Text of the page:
Where do eureka moments come from? Emory mathematician Ken Ono found his on a hiking trail in north Georgia.
He and post-doctoral fellow Zach Kent were on the way to Tallulah Falls last October when the patterns they noticed in the trees, the leaves and the switchbacks on the trail suddenly revealed the mystery of the fractal repeating structure for partition numbers.
We realized the process of these numbers folding over on themselves is very much like what you see in the woods, Ono says. It was kind of a poetic moment, he recalls of looking out on a mountainous valley, knowing that nature had helped them crack a mystery that had baffled some of the greatest minds in math.
Its been, honestly, my lifelong passion, this one question of the divisibility properties of these numbers, Ono says.
Last year, the American Institute of Mathematics and the National Science Foundation funded a team led by Ono to tackle the problem. Ono, Kent and Amanda Folsom spent months building a theory to explain these divisibility properties, developing a framework that seemed to match the data.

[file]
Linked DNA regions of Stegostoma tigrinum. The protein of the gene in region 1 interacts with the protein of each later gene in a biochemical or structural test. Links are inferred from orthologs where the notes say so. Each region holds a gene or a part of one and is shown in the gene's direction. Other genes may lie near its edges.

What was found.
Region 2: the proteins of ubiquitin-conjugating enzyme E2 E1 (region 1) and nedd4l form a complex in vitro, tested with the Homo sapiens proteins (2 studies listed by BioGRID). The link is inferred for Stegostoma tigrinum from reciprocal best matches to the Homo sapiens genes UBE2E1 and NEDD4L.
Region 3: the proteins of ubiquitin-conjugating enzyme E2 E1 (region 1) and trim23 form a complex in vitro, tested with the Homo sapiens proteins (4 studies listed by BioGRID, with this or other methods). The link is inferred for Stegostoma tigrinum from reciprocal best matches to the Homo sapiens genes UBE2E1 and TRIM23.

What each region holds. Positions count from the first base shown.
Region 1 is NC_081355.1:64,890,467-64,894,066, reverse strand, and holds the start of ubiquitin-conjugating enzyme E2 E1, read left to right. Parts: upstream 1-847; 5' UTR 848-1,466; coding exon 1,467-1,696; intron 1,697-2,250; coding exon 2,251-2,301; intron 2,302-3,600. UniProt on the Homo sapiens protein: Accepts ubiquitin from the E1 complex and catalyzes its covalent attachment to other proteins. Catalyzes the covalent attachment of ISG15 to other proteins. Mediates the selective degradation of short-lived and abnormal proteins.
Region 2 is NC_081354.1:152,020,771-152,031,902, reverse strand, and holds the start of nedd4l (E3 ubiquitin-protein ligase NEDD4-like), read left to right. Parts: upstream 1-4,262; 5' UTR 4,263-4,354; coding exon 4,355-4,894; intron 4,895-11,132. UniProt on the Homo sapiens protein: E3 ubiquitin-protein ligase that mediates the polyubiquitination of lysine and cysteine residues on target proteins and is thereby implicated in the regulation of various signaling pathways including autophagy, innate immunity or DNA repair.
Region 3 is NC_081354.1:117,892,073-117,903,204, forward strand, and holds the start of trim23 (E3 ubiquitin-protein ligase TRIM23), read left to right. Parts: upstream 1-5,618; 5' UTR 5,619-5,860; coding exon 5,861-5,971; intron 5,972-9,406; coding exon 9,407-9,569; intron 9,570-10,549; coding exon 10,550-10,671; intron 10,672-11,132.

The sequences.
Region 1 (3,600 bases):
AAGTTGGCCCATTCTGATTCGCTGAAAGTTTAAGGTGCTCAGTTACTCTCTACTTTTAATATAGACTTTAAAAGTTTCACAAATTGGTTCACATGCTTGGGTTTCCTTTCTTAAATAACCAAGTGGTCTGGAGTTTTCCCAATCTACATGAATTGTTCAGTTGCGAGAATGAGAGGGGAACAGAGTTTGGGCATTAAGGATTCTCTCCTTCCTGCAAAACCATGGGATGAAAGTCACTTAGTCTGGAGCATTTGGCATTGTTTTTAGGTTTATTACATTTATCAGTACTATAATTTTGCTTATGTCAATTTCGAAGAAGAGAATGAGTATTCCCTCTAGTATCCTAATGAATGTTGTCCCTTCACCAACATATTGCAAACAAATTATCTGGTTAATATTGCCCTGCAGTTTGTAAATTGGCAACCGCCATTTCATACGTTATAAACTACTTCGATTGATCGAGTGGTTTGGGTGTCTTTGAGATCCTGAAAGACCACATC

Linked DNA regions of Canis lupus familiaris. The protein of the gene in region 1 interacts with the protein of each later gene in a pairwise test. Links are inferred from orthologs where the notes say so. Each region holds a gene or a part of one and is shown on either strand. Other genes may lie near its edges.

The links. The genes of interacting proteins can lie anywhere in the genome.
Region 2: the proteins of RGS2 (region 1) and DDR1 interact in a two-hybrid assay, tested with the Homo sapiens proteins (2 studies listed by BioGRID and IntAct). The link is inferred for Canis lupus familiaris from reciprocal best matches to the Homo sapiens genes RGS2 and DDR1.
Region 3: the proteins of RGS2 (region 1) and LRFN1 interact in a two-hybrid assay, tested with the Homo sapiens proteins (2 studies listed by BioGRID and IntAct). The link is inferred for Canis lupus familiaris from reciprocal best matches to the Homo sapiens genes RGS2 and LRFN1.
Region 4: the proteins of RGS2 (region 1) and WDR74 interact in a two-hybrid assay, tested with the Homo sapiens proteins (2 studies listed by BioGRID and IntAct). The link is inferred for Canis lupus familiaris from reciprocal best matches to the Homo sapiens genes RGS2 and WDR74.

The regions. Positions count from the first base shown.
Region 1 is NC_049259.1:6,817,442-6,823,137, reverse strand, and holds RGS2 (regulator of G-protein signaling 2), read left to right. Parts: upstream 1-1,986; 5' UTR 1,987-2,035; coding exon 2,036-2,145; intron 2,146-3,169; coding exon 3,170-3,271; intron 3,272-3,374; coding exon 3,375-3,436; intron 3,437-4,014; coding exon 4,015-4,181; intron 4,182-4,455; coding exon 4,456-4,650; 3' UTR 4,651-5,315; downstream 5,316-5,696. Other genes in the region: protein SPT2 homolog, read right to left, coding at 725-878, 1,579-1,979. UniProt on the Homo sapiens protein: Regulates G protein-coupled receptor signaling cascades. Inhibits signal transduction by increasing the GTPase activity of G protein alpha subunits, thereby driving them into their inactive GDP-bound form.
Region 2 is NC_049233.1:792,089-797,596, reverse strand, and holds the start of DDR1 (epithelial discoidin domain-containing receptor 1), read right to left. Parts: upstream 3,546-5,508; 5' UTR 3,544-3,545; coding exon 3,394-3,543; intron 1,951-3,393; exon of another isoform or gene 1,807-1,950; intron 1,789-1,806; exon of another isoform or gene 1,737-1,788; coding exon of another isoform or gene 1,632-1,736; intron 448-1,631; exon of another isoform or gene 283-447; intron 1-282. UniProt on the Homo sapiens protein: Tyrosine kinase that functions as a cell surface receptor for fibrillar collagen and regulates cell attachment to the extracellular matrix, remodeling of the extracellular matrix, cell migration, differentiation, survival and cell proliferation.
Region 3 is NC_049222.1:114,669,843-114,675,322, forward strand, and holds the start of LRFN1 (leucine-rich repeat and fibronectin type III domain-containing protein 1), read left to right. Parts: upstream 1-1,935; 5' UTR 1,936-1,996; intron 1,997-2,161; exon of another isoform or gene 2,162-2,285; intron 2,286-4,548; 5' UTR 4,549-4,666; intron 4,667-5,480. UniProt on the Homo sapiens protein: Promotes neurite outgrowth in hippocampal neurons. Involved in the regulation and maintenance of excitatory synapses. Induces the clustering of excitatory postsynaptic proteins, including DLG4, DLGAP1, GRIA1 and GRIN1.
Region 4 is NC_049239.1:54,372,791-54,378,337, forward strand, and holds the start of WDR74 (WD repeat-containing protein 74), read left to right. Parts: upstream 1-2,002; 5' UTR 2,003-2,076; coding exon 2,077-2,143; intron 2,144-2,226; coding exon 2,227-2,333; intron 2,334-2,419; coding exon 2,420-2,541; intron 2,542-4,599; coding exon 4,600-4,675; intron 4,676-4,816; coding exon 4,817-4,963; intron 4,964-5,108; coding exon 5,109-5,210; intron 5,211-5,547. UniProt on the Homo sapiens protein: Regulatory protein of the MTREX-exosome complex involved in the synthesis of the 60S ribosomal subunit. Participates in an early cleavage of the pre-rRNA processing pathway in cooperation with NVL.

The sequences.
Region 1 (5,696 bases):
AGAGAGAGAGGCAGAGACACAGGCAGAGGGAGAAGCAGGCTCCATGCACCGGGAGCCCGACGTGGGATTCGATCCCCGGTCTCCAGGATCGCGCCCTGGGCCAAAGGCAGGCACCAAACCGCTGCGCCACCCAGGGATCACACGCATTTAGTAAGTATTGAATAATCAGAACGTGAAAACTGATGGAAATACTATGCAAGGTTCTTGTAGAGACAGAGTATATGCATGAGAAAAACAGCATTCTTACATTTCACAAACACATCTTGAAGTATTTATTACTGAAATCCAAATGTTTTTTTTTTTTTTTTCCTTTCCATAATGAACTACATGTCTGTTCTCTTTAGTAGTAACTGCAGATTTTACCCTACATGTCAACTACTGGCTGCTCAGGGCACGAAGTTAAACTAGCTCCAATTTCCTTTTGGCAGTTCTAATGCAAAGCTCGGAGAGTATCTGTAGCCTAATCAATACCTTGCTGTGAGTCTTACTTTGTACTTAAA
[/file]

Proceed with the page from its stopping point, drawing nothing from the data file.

The problem for a theoretical mathematician is you can observe some patterns, but how do you know these patterns go on forever? We were, frankly, completely stuck. We were stumped, Ono says.
The hike had been intended as simply a way to enjoy a beautiful day. Going into the woods, escaping from day-to-day tasks, is actually vital for me and my work, Ono says. It gives me an opportunity to really focus on really difficult little questions that may fit into a bigger theory.
So what is an aha moment? The way I see it, its not something that happens to you instantly, Ono says. It just happens to be the moment that you realize the fruits of all your hard work.
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